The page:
Spinal Cord Arteriovenous Malformations (AVMs)
(See also Overview of Spinal Cord Disorders.)
Arteriovenous malformations are the most common spinal vascular malformations. Most are thoracolumbar, posterior, and outside the cord (extramedullary). The rest are cervical or upper thoracic and often inside the cord (intramedullary). AVMs may be small and localized or may affect up to half the cord. They may compress or even replace normal spinal cord parenchyma, or they may rupture, causing focal or generalized hemorrhage.
A cutaneous angioma sometimes overlies a spinal AVM. AVMs commonly compress the following:
Combined lower and upper motor neuron deficits are common. AVMs may rupture into the spinal cord parenchyma, causing sudden, severe back pain and sudden segmental neurologic deficits. Rarely, high cervical AVMs rupture into the subarachnoid space, causing subarachnoid hemorrhage with sudden and severe headache, nuchal rigidity, and impaired consciousness.
Spinal cord arteriovenous malformations may be detected incidentally during imaging. They are suspected clinically in patients with unexplained segmental neurologic deficits or subarachnoid hemorrhage, particularly those who have sudden, severe back pain or cutaneous midline angiomas.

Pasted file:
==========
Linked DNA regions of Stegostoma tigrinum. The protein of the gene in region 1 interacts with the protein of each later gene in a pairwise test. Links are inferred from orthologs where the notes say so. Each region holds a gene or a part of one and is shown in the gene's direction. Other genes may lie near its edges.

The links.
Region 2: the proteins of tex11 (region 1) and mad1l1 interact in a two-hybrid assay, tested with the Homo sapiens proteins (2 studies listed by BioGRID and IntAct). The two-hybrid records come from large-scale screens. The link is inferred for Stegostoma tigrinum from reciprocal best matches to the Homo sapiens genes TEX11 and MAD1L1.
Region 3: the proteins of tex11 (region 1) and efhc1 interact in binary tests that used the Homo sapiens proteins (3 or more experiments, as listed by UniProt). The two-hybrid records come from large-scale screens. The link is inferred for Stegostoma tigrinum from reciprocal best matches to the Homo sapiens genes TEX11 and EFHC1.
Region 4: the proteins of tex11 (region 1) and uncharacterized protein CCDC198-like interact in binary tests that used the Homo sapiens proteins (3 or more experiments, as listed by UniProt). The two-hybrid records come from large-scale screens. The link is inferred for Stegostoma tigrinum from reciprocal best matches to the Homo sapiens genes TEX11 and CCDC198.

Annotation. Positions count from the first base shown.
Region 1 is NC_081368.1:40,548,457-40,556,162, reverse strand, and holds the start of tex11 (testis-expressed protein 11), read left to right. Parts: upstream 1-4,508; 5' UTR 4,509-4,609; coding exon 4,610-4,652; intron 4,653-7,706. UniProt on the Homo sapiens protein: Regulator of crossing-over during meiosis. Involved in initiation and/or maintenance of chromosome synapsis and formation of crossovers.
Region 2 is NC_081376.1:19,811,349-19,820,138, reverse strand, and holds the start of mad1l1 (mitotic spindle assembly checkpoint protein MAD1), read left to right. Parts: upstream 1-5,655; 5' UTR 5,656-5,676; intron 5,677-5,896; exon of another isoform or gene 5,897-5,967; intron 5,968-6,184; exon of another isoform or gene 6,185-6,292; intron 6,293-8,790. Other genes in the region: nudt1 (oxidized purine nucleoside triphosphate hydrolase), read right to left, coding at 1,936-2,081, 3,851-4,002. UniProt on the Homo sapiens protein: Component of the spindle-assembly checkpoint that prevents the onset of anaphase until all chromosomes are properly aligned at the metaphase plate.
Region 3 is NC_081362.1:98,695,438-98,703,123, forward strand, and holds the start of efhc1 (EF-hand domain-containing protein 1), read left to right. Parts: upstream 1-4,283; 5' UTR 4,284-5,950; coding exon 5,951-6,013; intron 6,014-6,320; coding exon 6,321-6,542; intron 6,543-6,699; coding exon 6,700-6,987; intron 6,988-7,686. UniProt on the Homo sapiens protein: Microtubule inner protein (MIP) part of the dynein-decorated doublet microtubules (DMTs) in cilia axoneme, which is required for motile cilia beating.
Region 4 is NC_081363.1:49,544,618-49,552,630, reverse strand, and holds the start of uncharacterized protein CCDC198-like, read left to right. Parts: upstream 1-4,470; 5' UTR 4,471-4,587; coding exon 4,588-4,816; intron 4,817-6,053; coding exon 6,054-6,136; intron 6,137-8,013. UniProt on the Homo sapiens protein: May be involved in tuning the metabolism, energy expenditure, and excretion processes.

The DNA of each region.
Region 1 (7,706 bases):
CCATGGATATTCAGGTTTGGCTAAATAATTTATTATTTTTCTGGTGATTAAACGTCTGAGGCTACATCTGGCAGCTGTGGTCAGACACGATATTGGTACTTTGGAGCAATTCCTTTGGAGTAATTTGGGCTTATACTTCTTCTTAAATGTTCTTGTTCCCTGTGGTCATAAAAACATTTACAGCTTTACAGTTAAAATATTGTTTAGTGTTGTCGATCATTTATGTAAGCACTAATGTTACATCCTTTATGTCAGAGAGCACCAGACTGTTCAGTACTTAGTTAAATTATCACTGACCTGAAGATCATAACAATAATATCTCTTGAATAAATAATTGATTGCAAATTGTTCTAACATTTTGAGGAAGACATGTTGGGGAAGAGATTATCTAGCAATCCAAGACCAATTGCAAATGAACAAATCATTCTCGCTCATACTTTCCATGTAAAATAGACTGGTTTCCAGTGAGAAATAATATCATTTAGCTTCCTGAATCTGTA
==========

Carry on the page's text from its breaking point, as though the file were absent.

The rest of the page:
Diagnosis of AVMs is by MRI (usually done first), then magnetic resonance angiography, and then selective arteriography. Occasionally, myelography plus CT is used.
Surgery is indicated if spinal cord function is threatened, but expertise in specialized microtechniques is required. Stereotactic radiosurgery is helpful if the AVM is small and located in a surgically inaccessible location.
Angiographic embolization occludes feeder arteries and often precedes surgical removal or stereotactic radiosurgery.
Arteriovenous malformations may be small and localized or may affect up to half the cord.
AVMs may compress nerve roots (causing pain down the distribution of a nerve root) or the spinal cord (causing segmental neurologic deficits that gradually progress or that wax and wane); they may rupture (causing sudden, severe back pain and sudden segmental neurologic deficits).
Diagnose using MRI, followed by magnetic resonance angiography, then selective arteriography.
If spinal cord function is threatened, treat surgically.